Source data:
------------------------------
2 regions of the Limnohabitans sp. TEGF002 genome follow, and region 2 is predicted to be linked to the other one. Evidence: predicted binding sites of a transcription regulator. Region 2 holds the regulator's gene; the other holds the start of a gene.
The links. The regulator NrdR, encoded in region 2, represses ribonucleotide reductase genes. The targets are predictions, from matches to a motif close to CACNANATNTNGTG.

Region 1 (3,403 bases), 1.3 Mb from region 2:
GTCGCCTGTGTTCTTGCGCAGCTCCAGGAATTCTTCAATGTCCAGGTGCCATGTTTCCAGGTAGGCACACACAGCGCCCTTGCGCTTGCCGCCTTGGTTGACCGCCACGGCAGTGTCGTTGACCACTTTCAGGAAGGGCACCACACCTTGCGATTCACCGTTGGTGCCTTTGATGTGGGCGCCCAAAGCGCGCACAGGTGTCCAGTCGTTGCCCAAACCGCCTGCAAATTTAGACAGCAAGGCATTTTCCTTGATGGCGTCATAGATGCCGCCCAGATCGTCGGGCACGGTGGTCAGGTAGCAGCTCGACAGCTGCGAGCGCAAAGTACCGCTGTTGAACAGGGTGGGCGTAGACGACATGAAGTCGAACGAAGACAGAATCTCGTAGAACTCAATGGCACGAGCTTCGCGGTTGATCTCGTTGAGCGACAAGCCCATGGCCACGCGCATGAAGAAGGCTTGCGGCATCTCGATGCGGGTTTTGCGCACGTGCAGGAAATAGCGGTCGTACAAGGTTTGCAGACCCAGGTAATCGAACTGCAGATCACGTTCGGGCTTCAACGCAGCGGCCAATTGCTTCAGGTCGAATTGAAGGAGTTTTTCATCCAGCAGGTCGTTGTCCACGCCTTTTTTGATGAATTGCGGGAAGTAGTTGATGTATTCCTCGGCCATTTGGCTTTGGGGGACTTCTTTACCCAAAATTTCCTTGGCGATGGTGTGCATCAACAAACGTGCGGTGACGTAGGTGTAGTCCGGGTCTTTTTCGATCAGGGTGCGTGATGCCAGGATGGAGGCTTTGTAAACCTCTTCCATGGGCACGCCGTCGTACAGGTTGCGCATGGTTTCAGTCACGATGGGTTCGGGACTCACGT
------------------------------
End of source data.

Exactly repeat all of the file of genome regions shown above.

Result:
2 regions of the Limnohabitans sp. TEGF002 genome follow, and region 2 is predicted to be linked to the other one. Evidence: predicted binding sites of a transcription regulator. Region 2 holds the regulator's gene; the other holds the start of a gene.
The links. The regulator NrdR, encoded in region 2, represses ribonucleotide reductase genes. The targets are predictions, from matches to a motif close to CACNANATNTNGTG.

Region 1 (3,403 bases), 1.3 Mb from region 2:
GTCGCCTGTGTTCTTGCGCAGCTCCAGGAATTCTTCAATGTCCAGGTGCCATGTTTCCAGGTAGGCACACACAGCGCCCTTGCGCTTGCCGCCTTGGTTGACCGCCACGGCAGTGTCGTTGACCACTTTCAGGAAGGGCACCACACCTTGCGATTCACCGTTGGTGCCTTTGATGTGGGCGCCCAAAGCGCGCACAGGTGTCCAGTCGTTGCCCAAACCGCCTGCAAATTTAGACAGCAAGGCATTTTCCTTGATGGCGTCATAGATGCCGCCCAGATCGTCGGGCACGGTGGTCAGGTAGCAGCTCGACAGCTGCGAGCGCAAAGTACCGCTGTTGAACAGGGTGGGCGTAGACGACATGAAGTCGAACGAAGACAGAATCTCGTAGAACTCAATGGCACGAGCTTCGCGGTTGATCTCGTTGAGCGACAAGCCCATGGCCACGCGCATGAAGAAGGCTTGCGGCATCTCGATGCGGGTTTTGCGCACGTGCAGGAAATAGCGGTCGTACAAGGTTTGCAGACCCAGGTAATCGAACTGCAGATCACGTTCGGGCTTCAACGCAGCGGCCAATTGCTTCAGGTCGAATTGAAGGAGTTTTTCATCCAGCAGGTCGTTGTCCACGCCTTTTTTGATGAATTGCGGGAAGTAGTTGATGTATTCCTCGGCCATTTGGCTTTGGGGGACTTCTTTACCCAAAATTTCCTTGGCGATGGTGTGCATCAACAAACGTGCGGTGACGTAGGTGTAGTCCGGGTCTTTTTCGATCAGGGTGCGTGATGCCAGGATGGAGGCTTTGTAAACCTCTTCCATGGGCACGCCGTCGTACAGGTTGCGCATGGTTTCAGTCACGATGGGTTCGGGACTCACGT